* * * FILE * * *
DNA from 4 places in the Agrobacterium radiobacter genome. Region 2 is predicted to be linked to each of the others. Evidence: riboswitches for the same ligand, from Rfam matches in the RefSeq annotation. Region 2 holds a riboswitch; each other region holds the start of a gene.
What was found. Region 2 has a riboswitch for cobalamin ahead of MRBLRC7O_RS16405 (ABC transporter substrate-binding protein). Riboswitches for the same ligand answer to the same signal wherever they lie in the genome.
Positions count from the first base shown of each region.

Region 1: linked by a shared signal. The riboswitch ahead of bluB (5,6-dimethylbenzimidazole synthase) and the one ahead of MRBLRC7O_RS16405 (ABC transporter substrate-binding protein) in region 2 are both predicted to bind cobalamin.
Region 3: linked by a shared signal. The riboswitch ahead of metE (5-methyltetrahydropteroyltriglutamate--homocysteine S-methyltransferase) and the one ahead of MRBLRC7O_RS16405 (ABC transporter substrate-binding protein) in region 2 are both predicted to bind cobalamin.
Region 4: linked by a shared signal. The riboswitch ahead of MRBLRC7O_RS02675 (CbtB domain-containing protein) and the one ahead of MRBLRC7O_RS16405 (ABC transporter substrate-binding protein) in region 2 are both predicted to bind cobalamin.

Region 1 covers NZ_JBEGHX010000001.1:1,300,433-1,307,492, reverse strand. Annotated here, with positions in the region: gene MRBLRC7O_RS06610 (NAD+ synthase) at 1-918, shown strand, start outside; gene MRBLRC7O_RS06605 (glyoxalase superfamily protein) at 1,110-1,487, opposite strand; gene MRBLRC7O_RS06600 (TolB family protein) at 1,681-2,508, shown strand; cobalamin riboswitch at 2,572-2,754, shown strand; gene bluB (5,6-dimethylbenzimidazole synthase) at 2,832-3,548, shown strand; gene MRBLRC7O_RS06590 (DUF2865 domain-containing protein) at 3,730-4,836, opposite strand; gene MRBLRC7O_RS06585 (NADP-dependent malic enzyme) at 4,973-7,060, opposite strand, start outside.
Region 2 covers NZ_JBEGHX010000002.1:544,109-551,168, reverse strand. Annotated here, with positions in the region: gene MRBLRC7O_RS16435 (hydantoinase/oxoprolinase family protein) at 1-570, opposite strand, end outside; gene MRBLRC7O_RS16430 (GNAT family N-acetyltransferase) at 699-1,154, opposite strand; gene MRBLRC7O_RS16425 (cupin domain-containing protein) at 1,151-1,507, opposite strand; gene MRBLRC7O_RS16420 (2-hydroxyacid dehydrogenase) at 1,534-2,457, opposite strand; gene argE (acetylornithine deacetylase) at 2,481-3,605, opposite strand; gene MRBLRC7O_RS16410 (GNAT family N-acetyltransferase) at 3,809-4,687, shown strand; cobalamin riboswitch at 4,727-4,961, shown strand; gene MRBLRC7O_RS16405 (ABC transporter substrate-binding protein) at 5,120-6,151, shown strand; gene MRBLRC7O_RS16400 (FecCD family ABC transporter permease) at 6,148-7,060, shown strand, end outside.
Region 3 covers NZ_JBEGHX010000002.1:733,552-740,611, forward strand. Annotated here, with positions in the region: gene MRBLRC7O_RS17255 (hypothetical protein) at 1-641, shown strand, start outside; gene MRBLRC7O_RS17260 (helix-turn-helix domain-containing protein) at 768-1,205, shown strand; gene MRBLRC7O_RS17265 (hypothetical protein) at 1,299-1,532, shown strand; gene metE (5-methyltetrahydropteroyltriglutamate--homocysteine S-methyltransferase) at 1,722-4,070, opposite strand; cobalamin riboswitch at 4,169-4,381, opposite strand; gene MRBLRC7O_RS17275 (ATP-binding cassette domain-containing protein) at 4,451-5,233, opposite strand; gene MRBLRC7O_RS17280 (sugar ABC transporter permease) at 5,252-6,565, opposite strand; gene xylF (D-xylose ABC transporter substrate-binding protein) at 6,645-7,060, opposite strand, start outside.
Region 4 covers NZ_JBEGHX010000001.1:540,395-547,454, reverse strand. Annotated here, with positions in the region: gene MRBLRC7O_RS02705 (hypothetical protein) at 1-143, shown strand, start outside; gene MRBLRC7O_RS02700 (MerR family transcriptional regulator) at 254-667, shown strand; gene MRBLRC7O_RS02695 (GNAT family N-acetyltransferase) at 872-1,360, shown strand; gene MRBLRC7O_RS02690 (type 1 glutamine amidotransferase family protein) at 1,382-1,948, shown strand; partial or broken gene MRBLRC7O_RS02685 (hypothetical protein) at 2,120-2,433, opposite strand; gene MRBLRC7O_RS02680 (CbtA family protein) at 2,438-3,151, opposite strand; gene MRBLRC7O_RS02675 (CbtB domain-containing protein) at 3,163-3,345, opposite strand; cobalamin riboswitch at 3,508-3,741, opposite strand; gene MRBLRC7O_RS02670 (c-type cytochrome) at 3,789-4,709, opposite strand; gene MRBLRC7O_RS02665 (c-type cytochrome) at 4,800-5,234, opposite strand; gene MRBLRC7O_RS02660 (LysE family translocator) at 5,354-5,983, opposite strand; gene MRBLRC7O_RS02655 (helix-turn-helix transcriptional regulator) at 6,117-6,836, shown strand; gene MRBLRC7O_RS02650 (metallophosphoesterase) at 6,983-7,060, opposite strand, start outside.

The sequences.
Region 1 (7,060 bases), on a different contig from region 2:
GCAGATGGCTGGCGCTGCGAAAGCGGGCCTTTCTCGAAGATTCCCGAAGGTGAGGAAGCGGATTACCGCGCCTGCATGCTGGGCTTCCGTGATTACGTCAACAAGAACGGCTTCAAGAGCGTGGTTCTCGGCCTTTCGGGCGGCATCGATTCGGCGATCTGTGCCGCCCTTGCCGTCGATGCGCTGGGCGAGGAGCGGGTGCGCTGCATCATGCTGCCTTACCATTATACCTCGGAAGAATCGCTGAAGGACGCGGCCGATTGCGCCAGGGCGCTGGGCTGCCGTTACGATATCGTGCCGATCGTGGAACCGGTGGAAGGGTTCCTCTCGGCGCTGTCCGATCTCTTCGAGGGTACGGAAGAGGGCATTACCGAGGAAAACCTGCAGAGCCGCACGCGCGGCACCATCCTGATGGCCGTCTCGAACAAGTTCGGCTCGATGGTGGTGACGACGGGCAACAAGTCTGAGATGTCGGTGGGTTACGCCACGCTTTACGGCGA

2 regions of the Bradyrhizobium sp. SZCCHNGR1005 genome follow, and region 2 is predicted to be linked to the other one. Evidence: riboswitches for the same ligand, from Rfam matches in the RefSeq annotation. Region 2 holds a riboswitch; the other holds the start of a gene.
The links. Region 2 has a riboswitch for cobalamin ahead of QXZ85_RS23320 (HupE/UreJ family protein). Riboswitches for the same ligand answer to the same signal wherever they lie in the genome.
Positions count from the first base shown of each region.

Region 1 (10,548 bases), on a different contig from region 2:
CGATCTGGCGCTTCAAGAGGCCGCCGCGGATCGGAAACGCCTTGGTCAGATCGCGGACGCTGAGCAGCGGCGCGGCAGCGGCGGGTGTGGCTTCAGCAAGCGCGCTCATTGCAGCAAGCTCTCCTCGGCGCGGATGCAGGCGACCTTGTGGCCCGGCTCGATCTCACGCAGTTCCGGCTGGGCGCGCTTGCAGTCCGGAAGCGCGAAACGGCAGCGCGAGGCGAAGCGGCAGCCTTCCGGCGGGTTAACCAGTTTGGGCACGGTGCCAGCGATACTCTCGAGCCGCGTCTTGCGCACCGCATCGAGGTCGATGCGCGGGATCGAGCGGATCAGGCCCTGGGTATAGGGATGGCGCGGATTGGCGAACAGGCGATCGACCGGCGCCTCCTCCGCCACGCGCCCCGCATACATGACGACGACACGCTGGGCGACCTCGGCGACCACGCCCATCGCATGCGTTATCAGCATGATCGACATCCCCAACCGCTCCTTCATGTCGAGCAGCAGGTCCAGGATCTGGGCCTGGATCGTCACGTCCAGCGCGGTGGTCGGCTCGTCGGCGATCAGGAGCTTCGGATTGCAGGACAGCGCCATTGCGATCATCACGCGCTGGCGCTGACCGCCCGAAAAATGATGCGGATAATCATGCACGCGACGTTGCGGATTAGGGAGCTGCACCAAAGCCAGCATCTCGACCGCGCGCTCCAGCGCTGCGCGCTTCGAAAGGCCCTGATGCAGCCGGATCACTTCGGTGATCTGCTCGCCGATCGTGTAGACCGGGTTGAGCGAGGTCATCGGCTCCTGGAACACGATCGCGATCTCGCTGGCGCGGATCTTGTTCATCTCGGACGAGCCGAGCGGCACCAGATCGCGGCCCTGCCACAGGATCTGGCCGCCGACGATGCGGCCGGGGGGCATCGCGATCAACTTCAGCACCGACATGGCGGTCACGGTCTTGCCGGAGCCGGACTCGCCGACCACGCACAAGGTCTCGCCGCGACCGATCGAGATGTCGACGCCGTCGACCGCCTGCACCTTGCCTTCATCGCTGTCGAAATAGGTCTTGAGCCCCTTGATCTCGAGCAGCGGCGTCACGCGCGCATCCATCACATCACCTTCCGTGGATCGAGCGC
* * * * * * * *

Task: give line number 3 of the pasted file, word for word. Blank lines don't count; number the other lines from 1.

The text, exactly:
Positions count from the first base shown of each region.